Kilkenny soldier remembers bloody 'Battle of the Tunnel' in Congo 57 years ago

Kilkenny soldier remembers bloody 'Battle of the Tunnel' in Congo 57 years ago
Private Johnny O’Halloran (left), and Private Tony Marshall after landing in the Congo in December 1961 on board a Globemaster troop carrier. Picture courtesy of Johnny O’Halloran.

For decades Irish soldiers have sacrificed Christmas time with their families in order to keep peace in far-off parts of the world at conflict.

Today’s date, December 16, will forever live in the memories of former soldiers who were involved in one of the most famous battles in war-torn Congo in 1961.

Fighting for peace today, 57 years ago, included Kilkenny man Johnny O’Halloran, a former Private with Company B, 36th Battalion, which was involved in the “Battle of the Tunnel”.

Shortly after O’Halloran and his comrades in Company B dropped into the Congo, on board a Globemaster troop carrier, they “came under fire”.

The conflict raged from “dusk till dawn”, he said.

“Shots were fired our way and we fired back. We had a couple of near misses,” said O’Halloran, aged 75, and living in Waterford.

Asked if he had killed anyone during the conflict, O’Halloran replied: “It’s a question no one of us can answer”.

Three brave souls from the 36th Battalion fell mortally wounded during the Battle for the Tunnel - a strategic landmark and a key artery into the city of Elizabethville, the Kantangan capital, and vital rail link to Jadotville.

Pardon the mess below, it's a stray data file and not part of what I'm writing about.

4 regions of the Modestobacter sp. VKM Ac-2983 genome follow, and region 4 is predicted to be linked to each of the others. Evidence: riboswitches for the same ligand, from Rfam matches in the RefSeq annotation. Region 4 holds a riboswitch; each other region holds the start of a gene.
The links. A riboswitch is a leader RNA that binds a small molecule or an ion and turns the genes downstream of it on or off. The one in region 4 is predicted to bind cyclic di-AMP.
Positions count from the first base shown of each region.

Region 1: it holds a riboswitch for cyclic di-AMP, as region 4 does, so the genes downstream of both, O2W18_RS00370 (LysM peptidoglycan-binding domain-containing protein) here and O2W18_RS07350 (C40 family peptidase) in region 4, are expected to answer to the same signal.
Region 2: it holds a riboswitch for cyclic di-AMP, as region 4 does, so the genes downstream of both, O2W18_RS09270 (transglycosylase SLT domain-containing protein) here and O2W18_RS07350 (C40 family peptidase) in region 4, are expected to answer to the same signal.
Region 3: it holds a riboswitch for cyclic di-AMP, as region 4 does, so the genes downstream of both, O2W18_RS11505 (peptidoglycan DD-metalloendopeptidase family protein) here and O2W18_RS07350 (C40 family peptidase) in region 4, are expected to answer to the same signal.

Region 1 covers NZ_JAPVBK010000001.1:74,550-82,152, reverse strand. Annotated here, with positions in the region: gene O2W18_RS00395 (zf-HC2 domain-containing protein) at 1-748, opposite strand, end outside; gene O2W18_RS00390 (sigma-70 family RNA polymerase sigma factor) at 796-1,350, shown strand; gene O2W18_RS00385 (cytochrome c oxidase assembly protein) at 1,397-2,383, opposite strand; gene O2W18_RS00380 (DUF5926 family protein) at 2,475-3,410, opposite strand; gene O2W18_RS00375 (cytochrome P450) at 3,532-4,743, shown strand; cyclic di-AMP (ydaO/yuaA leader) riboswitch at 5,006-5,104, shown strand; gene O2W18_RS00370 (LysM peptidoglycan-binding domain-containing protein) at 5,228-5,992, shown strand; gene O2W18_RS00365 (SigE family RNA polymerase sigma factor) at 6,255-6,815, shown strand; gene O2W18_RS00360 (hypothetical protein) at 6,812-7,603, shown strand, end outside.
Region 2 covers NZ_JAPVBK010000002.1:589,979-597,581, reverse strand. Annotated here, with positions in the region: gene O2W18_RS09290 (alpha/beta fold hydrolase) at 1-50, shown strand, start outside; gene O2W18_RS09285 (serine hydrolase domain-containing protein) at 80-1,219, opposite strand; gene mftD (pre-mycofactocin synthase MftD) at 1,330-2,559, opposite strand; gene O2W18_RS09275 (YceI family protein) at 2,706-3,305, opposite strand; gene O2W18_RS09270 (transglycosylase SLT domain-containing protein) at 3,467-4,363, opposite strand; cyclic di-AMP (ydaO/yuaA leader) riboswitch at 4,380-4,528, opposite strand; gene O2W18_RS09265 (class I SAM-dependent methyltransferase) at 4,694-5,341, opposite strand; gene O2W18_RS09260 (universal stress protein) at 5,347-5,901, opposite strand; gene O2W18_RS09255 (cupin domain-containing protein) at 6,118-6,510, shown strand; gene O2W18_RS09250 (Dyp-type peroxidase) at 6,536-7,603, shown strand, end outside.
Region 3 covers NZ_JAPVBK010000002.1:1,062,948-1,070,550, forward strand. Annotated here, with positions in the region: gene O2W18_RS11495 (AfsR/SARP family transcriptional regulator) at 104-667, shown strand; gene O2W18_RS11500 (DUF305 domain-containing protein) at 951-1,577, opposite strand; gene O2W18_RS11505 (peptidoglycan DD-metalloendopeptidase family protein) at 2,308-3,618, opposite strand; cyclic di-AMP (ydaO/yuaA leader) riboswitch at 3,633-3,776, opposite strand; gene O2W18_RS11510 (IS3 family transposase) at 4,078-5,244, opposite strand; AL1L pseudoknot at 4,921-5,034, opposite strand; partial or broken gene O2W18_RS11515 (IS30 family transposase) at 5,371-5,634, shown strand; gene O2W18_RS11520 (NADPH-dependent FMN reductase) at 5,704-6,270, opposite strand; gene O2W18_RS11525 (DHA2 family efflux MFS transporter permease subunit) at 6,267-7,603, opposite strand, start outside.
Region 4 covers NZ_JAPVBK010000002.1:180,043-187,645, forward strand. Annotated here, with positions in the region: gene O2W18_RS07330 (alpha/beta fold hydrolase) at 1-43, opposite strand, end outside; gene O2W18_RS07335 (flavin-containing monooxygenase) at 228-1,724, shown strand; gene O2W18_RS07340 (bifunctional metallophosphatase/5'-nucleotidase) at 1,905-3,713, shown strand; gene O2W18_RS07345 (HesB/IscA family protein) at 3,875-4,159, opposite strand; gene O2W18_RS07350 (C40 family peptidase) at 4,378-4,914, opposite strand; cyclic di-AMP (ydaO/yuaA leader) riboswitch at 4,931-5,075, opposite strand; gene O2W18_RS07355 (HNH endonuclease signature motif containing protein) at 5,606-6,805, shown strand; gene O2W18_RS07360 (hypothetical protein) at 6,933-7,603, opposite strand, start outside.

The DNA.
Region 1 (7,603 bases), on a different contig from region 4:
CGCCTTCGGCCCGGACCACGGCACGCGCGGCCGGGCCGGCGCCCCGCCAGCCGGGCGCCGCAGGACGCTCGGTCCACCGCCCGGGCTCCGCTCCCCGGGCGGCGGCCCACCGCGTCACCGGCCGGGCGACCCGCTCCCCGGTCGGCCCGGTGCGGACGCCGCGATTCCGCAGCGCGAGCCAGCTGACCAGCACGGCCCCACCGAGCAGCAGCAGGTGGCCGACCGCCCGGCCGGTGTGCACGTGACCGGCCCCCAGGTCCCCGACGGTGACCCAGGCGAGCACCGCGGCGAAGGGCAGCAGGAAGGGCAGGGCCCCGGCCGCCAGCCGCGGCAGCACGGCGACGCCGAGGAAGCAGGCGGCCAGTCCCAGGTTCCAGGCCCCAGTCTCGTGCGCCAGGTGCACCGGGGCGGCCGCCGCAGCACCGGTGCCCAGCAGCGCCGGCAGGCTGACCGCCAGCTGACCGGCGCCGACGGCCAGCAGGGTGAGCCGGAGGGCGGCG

Despite a continuous flow of machine gun fire and mortar attacks, the 36th eventually took the Tunnel.

O’Halloran and others from Company B were “about 150 yards” from it when members of Company A were shot down.

Private Frankie Keane, Private Johnny O’Halloran and (right) Private Tommy Dorney (R.I.P.) .Picture courtesy of Johnny O’Halloran.
Private Frankie Keane, Private Johnny O’Halloran and (right) Private Tommy Dorney (R.I.P.) .Picture courtesy of Johnny O’Halloran.

“We were fighting them for the ten days prior to that,” he said.

O’Halloran and others from Company B met up last Friday to share their memories of the time.

“It’s something we’ve been doing for the past ten years. One of these days we’ll be all dead and the memories will be all gone,” he said.

By sheer luck no one from O’Halloran’s company was killed, but some were injured.

There were battles going on in the city prior to that. It was frightening. All of us were (aged) 17 or 18 at the time.

We knew the trouble was starting when we were leaving Dublin, (but) we didn’t really know what we were heading into.

I went back to the Congo again the year after. There was trouble again, but not as severe.

Despite it all O’Halloran said the “good memories” have got him and his comrades through.

“You don't think of the bad times, you think of the good times. It put manners on us,” he added.

O’Halloran and other brave members from Company B - including Tony Marshall, Carrick-on-Suir; Denis Ryan, Clonmel; and Patrick Walsh, Thurles - meet up regularly to share photographs and memories of those days.

More, who put their lives on the line shortly before Christmas 1961, and who also participate in their meet ups, include Johnny Ryan from Fedamore, Co Limerick; Dick Whelan of Carrick-on-Suir and living in London; Mick Dee, from Clonmel; and Johnny Griffin, from Sligo.


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